R.I.P. Bobby Vee

Bobby Vee, the late’-50s and early-’60s pop star and teen idol, died earlier today, as the BBC reports. Vee had been suffering from Alzheimer’s for the past five years. He was 73.

Vee was born Robert Veline in Fargo, and he famously got his big break as a 15-year-old. Vee was singing for a group called the Shadows in Fargo when Buddy Holly, Richie Valens, and the Big Bopper all died in a plane crash en route to a show in Moorhead, Minnesota. The promoters booked the Shadows as a last-second replacement for Holly, and their performance was somehow a success. Later in 1959, Vee scored his first hit with “Suzie Baby,” a song that he wrote in answer to Holly’s “Peggy Sue.” A few years later, in 1963, Vee recorded a whole Buddy Holly tribute album and wrote about how deep an influence Holly had been on him before his death.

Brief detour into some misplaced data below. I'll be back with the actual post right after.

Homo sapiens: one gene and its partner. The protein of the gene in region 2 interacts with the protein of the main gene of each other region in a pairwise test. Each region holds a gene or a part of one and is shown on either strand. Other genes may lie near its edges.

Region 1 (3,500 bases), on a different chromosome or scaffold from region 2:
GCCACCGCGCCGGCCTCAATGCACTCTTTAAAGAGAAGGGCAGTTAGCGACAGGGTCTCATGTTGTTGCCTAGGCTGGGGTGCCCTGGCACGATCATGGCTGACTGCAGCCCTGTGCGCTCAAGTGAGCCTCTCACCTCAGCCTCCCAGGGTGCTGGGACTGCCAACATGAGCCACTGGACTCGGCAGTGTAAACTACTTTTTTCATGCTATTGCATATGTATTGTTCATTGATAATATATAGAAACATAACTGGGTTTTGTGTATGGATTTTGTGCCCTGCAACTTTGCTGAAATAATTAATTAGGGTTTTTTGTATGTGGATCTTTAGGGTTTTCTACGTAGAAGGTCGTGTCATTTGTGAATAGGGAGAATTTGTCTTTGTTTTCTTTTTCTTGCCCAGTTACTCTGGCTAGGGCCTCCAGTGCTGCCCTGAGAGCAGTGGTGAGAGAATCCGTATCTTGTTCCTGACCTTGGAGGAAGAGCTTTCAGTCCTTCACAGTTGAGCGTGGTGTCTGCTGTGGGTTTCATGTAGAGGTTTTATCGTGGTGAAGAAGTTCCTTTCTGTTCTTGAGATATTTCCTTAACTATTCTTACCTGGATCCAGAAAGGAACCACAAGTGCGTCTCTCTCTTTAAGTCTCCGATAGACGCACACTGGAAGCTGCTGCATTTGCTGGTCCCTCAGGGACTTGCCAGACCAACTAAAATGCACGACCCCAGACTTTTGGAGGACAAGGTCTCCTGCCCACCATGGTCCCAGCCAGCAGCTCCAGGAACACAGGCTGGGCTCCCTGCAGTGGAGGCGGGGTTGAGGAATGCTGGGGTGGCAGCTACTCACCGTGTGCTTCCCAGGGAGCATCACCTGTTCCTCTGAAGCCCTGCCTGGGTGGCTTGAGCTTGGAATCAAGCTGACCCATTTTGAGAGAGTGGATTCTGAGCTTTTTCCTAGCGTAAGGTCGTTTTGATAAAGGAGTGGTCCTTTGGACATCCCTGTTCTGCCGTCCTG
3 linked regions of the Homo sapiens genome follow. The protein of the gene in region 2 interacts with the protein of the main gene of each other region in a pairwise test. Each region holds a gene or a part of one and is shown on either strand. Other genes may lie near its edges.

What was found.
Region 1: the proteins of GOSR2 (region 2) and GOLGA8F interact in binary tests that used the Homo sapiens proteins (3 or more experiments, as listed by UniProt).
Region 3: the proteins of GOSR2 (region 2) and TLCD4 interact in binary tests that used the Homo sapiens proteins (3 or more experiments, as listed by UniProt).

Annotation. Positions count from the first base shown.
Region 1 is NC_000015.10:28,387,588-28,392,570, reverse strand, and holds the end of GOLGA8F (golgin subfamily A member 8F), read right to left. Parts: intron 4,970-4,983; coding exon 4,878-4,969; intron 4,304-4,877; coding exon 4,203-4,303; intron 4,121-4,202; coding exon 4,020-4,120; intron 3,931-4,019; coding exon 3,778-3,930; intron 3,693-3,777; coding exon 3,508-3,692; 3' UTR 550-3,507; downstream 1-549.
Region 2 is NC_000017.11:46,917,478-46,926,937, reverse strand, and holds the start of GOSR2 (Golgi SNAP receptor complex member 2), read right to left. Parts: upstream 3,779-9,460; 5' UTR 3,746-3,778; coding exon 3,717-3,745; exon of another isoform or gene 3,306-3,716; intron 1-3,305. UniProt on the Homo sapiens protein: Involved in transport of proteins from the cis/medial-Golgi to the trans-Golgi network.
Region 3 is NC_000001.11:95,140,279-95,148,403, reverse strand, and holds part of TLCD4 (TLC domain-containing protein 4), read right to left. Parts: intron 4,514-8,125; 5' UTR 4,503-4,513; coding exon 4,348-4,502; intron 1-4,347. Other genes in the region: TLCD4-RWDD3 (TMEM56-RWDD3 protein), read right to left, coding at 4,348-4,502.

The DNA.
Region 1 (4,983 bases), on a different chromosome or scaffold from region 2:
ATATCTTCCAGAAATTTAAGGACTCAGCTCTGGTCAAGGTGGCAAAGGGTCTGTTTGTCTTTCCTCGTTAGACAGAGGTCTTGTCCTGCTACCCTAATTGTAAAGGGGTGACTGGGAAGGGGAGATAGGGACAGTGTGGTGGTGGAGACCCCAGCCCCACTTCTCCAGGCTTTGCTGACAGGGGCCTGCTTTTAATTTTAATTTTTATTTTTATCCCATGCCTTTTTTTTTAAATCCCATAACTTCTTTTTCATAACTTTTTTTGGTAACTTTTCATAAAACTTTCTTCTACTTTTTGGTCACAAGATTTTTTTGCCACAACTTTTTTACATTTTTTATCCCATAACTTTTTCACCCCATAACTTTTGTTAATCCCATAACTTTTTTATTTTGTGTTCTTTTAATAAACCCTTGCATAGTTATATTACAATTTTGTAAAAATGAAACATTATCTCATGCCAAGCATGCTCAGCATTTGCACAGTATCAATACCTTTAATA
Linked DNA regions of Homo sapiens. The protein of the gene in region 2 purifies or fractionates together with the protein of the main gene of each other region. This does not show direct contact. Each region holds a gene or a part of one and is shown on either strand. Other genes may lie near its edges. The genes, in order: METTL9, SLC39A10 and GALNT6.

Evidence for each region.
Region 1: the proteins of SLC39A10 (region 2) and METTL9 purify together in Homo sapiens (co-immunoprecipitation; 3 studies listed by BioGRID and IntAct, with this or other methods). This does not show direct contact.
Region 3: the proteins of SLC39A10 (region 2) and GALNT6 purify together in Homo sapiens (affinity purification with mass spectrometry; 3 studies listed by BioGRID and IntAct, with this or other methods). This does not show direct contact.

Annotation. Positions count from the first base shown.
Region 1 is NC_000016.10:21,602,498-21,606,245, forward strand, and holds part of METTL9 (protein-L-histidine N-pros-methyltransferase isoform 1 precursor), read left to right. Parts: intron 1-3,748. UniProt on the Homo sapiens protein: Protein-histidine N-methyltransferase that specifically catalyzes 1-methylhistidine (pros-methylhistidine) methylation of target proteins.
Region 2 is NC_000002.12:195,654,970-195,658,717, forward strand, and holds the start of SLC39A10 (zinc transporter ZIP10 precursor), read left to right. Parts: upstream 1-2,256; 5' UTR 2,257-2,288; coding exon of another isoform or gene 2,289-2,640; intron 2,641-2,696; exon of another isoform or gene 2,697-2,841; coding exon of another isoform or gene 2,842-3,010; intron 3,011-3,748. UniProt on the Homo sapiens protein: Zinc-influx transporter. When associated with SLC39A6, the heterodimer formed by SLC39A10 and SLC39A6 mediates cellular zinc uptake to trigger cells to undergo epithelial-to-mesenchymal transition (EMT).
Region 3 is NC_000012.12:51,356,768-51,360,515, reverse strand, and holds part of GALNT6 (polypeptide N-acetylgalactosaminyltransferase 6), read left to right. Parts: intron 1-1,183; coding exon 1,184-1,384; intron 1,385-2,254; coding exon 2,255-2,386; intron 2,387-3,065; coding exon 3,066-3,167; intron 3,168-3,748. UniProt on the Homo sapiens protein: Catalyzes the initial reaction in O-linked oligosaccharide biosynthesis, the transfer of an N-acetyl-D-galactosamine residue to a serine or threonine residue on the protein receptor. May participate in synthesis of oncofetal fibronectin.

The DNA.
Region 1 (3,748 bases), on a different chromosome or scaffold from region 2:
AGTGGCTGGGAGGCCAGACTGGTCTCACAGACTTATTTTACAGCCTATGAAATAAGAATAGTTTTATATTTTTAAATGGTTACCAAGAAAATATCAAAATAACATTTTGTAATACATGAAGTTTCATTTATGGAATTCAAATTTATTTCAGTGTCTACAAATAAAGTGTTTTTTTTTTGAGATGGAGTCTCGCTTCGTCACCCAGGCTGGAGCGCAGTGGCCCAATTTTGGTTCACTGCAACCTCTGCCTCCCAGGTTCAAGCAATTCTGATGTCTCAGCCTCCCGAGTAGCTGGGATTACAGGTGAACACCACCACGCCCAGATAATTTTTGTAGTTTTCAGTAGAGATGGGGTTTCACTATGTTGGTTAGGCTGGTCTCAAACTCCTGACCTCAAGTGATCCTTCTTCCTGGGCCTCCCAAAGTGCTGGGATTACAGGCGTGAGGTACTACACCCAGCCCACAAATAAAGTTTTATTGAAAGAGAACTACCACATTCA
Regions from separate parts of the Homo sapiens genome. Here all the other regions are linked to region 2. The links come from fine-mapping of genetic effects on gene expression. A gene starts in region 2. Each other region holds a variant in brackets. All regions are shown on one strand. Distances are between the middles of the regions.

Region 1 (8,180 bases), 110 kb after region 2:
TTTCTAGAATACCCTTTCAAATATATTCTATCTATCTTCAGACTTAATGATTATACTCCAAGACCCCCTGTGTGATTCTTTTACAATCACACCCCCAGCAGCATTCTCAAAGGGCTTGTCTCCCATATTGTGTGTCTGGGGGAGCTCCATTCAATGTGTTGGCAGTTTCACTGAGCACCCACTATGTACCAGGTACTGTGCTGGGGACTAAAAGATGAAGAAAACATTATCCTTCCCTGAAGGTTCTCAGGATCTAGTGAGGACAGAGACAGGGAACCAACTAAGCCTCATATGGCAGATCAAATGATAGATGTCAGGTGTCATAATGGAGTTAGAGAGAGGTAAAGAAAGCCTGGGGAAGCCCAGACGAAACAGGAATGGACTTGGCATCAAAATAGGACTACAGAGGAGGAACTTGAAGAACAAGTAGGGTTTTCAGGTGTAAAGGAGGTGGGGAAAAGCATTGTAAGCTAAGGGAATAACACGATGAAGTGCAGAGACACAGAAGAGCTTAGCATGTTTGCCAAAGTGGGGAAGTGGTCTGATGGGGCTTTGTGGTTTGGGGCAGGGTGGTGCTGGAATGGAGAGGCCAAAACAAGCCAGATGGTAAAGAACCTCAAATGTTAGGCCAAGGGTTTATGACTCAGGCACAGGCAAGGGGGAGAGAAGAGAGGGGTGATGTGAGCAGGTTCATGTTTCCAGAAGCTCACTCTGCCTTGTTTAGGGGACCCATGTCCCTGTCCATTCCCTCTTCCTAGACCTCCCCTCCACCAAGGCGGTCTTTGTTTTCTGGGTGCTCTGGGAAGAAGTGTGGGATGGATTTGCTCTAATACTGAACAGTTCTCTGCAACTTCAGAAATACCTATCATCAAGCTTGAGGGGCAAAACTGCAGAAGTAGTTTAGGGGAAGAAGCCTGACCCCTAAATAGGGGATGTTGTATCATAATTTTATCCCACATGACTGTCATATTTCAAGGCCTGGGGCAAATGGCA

Over the next few years, Vee scored a number of international hits, most notably the star-making “Rubber Ball” and “Take Good Care Of My Baby,” a massive #1 hit written by Carole King and Gerry Goffin. He also appeared in a few movies in the early ’60s. In the years since, Vee has become known as an avatar of the sort of scrubbed-clean American pop that took over rock n’ roll before the Beatles arrived in 1964. But Vee was also a prolific recording artist, and he kept touring and recording until his Alzheimer’s diagnosis in 2011. And, in a fascinating footnote, Bob Dylan spent some time playing guitar in Vee’s touring band before finding fame on his own. Dylan later called Vee “the most meaningful person I’ve ever been on the stage with.”

Below, listen to a few of Vee’s songs.

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